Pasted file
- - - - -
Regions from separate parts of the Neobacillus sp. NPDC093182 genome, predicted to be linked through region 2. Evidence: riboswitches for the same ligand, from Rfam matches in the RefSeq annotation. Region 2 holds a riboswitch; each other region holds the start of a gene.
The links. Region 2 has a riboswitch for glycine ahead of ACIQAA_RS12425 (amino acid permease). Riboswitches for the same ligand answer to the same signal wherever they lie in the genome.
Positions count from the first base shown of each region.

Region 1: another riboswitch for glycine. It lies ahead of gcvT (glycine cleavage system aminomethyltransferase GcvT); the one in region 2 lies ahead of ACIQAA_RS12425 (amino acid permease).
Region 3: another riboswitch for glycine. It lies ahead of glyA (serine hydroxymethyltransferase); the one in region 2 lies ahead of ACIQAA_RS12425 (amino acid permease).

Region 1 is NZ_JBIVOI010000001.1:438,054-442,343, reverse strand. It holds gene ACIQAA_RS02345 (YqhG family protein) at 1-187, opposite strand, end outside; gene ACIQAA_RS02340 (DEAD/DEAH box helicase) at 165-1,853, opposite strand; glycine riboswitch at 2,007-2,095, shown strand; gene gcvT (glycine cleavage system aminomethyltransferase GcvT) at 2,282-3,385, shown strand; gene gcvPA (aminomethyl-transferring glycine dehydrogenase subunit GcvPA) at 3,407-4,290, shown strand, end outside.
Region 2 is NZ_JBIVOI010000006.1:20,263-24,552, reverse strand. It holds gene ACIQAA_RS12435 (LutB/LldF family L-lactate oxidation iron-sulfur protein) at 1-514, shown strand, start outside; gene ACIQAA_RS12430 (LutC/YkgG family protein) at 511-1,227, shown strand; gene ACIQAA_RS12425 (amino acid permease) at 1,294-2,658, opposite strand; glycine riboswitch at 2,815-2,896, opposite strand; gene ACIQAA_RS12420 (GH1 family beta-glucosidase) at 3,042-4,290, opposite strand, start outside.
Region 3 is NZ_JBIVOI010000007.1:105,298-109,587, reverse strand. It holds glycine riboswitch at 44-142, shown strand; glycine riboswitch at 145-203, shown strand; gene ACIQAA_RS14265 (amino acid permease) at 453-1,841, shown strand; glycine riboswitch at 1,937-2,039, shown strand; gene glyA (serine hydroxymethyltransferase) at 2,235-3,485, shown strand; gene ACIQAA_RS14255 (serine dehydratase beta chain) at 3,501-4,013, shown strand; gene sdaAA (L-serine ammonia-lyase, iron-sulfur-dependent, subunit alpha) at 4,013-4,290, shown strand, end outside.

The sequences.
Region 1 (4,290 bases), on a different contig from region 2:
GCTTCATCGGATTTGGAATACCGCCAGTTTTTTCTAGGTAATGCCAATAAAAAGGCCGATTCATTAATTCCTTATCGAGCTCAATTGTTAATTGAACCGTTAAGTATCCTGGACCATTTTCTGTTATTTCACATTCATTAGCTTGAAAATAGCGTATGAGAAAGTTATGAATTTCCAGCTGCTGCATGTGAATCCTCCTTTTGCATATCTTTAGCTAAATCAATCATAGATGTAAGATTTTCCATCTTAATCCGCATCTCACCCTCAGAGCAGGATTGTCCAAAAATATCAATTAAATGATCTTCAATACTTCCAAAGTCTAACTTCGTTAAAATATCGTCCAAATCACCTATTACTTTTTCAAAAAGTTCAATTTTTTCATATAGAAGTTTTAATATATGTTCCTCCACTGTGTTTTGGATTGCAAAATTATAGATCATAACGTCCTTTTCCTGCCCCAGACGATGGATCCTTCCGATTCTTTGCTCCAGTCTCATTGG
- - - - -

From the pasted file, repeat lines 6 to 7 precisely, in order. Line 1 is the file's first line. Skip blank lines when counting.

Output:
Region 1 is NZ_JBIVOI010000001.1:438,054-442,343, reverse strand. It holds gene ACIQAA_RS02345 (YqhG family protein) at 1-187, opposite strand, end outside; gene ACIQAA_RS02340 (DEAD/DEAH box helicase) at 165-1,853, opposite strand; glycine riboswitch at 2,007-2,095, shown strand; gene gcvT (glycine cleavage system aminomethyltransferase GcvT) at 2,282-3,385, shown strand; gene gcvPA (aminomethyl-transferring glycine dehydrogenase subunit GcvPA) at 3,407-4,290, shown strand, end outside.
Region 2 is NZ_JBIVOI010000006.1:20,263-24,552, reverse strand. It holds gene ACIQAA_RS12435 (LutB/LldF family L-lactate oxidation iron-sulfur protein) at 1-514, shown strand, start outside; gene ACIQAA_RS12430 (LutC/YkgG family protein) at 511-1,227, shown strand; gene ACIQAA_RS12425 (amino acid permease) at 1,294-2,658, opposite strand; glycine riboswitch at 2,815-2,896, opposite strand; gene ACIQAA_RS12420 (GH1 family beta-glucosidase) at 3,042-4,290, opposite strand, start outside.